I’m also heading to the Canada Media Marketplace next week in New York, something I’ve done every other year for at least the past 15 years. I’ll be with old friends in the travel world hearing new and noteworthy story angles about the country as they celebrate their 150th anniversary of the Confederation in 2017. I’ve had the good fortune to travel extensively around Canada, biking around the wine country at Niagara-on-the-Lake, sea kayaking inn-to-inn around Prince Edward Island, hiking with moose in Cape Breton and atop fjords in the striking Gros Morne National Park in Newfoundland, savoring the charming town of St. Andrews in New Brunswick and the farming community of Salt Spring Island in BC, going on such memorable adventures as whitewater rafting down the Klinaklini River in BC, a multi-sport vacation with the family in the Canadian Rockies, or canoeing through Ontario’s remote Wabakimi Wilderness, and loving my time in the cities while vintage shopping in Toronto and eating my way though Vancouver. If you need me to point you in the right direction, I’m happy to help!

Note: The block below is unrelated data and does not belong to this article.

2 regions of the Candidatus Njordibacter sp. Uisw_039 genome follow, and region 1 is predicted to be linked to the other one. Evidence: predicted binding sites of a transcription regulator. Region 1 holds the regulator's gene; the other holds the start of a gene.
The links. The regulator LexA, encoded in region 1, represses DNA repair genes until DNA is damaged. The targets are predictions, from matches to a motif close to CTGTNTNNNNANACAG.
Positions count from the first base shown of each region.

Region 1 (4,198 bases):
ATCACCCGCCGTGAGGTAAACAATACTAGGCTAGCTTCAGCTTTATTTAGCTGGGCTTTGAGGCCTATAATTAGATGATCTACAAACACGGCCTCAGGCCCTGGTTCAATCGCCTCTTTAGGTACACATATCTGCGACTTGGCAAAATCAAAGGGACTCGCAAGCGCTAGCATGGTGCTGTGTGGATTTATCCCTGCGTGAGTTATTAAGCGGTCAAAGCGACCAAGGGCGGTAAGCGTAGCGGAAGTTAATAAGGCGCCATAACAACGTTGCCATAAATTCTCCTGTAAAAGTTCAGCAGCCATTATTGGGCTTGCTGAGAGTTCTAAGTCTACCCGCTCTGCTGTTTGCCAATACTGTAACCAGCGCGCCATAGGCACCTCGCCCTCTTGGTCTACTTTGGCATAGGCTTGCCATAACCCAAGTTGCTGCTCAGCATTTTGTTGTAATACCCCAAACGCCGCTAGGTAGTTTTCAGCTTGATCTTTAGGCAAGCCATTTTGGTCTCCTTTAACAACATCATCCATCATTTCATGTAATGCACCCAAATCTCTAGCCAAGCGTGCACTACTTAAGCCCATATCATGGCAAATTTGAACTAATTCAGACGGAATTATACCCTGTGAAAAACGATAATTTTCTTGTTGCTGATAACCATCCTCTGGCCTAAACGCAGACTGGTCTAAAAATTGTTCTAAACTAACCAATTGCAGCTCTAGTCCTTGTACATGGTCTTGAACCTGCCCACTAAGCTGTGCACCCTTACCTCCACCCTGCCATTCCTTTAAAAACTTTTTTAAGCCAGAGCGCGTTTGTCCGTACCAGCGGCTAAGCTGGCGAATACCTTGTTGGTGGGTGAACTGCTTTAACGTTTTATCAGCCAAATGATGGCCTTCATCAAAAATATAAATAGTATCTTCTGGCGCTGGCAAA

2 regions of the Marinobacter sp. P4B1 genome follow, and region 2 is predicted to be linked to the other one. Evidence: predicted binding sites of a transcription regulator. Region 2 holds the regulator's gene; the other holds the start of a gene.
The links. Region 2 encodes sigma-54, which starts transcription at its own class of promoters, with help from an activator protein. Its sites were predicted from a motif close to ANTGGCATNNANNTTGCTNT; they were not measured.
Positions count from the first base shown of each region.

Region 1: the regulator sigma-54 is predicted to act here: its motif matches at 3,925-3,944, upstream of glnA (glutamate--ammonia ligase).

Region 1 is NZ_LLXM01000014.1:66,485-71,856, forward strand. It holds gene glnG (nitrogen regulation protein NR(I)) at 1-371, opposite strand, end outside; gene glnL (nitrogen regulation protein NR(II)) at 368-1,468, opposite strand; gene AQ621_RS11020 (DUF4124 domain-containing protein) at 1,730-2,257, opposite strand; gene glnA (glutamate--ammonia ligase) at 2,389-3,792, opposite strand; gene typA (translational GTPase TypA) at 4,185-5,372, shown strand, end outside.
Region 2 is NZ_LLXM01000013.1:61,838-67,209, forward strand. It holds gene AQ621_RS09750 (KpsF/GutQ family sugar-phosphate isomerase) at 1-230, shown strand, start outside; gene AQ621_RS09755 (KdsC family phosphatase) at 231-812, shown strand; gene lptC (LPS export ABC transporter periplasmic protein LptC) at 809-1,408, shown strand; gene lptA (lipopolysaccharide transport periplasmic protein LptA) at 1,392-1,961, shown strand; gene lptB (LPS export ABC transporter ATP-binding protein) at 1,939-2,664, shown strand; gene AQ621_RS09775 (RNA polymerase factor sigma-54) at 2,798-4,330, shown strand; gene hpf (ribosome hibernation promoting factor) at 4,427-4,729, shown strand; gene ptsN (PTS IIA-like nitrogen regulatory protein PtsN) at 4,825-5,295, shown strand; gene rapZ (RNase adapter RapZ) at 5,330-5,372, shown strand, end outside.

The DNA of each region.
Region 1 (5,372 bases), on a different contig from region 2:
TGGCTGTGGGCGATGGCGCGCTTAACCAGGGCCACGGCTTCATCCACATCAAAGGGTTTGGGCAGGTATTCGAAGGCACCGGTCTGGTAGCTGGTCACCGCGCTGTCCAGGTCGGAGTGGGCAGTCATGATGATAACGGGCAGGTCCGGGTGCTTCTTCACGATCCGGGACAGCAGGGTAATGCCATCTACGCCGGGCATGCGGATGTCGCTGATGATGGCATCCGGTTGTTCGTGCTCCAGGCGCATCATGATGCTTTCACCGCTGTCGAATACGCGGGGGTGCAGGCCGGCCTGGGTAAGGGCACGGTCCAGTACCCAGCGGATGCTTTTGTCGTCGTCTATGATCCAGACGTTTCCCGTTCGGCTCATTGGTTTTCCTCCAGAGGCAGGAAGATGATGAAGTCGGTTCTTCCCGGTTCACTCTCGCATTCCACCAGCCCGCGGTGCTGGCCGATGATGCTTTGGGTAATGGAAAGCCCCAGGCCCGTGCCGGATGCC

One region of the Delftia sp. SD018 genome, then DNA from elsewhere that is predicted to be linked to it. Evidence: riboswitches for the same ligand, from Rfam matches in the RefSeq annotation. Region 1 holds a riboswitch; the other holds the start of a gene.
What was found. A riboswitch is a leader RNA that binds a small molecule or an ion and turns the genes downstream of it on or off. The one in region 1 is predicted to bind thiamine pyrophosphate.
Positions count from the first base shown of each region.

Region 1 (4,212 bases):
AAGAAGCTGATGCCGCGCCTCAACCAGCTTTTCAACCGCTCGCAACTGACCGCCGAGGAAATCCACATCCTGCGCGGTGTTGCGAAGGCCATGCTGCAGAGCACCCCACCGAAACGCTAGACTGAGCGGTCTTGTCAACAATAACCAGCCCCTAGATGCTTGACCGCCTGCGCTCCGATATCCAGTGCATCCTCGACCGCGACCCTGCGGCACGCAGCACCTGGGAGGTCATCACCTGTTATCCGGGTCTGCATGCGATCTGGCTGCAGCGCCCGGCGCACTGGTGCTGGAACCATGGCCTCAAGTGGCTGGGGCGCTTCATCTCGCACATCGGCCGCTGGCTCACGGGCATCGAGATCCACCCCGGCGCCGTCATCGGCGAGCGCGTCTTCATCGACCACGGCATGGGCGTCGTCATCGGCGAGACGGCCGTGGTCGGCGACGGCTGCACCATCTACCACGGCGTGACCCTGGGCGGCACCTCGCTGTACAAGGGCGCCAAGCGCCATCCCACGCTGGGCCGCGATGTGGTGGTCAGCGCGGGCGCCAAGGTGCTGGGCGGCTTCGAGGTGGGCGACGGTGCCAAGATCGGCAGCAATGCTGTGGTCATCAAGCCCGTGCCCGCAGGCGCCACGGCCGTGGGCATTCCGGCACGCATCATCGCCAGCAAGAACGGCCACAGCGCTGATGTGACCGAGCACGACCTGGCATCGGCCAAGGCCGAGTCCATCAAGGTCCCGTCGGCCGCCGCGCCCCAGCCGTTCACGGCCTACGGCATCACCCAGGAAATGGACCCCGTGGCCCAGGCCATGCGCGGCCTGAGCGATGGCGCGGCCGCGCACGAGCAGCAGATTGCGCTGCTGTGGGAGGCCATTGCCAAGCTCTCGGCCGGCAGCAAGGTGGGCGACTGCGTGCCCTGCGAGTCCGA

I’ll be back on Monday, April 10th, with my 5 favorite travel ideas in Canada from the conference. Have a great week and stay active!
Thursday, March 30, 2017
When former professional cyclist Tyler Wren wanted to create an event that combines his love of biking with farming and exquisite scenery, he was inspired by the Italian “fondos,” celebratory rides where locals and farmers bike first, feast afterwards. He pulled it off last year in Vermont to great success. In the summer of 2017, Wren is offering a full slate of Farm to Fork Fondos, including stops in the Hudson River Valley, Vermont, Finger Lakes, the Berkshires, Pennsylvania Dutch Country, and the Maine coast. These one-day rambles are geared to the public, not professional bikers. Wren creates loops of 8-10, 25-35, 45-50, and 75-100 miles based on your abilities, escorted and with police presence to cut off road traffic. Simply choose your ride and get ready to stop at local farms along the way for a feast of fresh produce. Most of the proceeds go to local charities. You can even sign up for dinners the night before where farmers talk about the satisfaction and challenges of their livelihood. But you better sign up soon because Outside Magazine just wrote about the Farm to Fork Fondo in the April issue. So I expect these rides to sell out quickly.